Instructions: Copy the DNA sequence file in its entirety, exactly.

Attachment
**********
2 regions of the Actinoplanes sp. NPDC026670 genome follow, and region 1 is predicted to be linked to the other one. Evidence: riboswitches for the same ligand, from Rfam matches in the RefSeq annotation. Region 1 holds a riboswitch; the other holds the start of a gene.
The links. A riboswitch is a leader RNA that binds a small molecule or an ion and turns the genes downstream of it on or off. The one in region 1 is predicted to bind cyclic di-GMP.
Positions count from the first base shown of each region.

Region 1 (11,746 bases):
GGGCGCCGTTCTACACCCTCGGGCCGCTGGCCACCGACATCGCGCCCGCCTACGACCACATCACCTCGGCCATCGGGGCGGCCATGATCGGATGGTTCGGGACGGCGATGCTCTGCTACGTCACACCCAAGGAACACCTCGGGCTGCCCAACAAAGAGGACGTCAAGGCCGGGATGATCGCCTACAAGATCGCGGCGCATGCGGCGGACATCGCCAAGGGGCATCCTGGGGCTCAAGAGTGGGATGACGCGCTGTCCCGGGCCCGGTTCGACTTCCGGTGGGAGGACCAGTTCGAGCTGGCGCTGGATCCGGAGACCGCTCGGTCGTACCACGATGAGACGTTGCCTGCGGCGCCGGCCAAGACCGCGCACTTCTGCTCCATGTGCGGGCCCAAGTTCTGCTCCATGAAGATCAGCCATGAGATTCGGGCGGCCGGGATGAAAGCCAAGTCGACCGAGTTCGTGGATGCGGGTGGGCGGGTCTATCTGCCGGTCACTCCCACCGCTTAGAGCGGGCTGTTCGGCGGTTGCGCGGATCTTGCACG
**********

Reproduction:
2 regions of the Actinoplanes sp. NPDC026670 genome follow, and region 1 is predicted to be linked to the other one. Evidence: riboswitches for the same ligand, from Rfam matches in the RefSeq annotation. Region 1 holds a riboswitch; the other holds the start of a gene.
The links. A riboswitch is a leader RNA that binds a small molecule or an ion and turns the genes downstream of it on or off. The one in region 1 is predicted to bind cyclic di-GMP.
Positions count from the first base shown of each region.

Region 1 (11,746 bases):
GGGCGCCGTTCTACACCCTCGGGCCGCTGGCCACCGACATCGCGCCCGCCTACGACCACATCACCTCGGCCATCGGGGCGGCCATGATCGGATGGTTCGGGACGGCGATGCTCTGCTACGTCACACCCAAGGAACACCTCGGGCTGCCCAACAAAGAGGACGTCAAGGCCGGGATGATCGCCTACAAGATCGCGGCGCATGCGGCGGACATCGCCAAGGGGCATCCTGGGGCTCAAGAGTGGGATGACGCGCTGTCCCGGGCCCGGTTCGACTTCCGGTGGGAGGACCAGTTCGAGCTGGCGCTGGATCCGGAGACCGCTCGGTCGTACCACGATGAGACGTTGCCTGCGGCGCCGGCCAAGACCGCGCACTTCTGCTCCATGTGCGGGCCCAAGTTCTGCTCCATGAAGATCAGCCATGAGATTCGGGCGGCCGGGATGAAAGCCAAGTCGACCGAGTTCGTGGATGCGGGTGGGCGGGTCTATCTGCCGGTCACTCCCACCGCTTAGAGCGGGCTGTTCGGCGGTTGCGCGGATCTTGCACG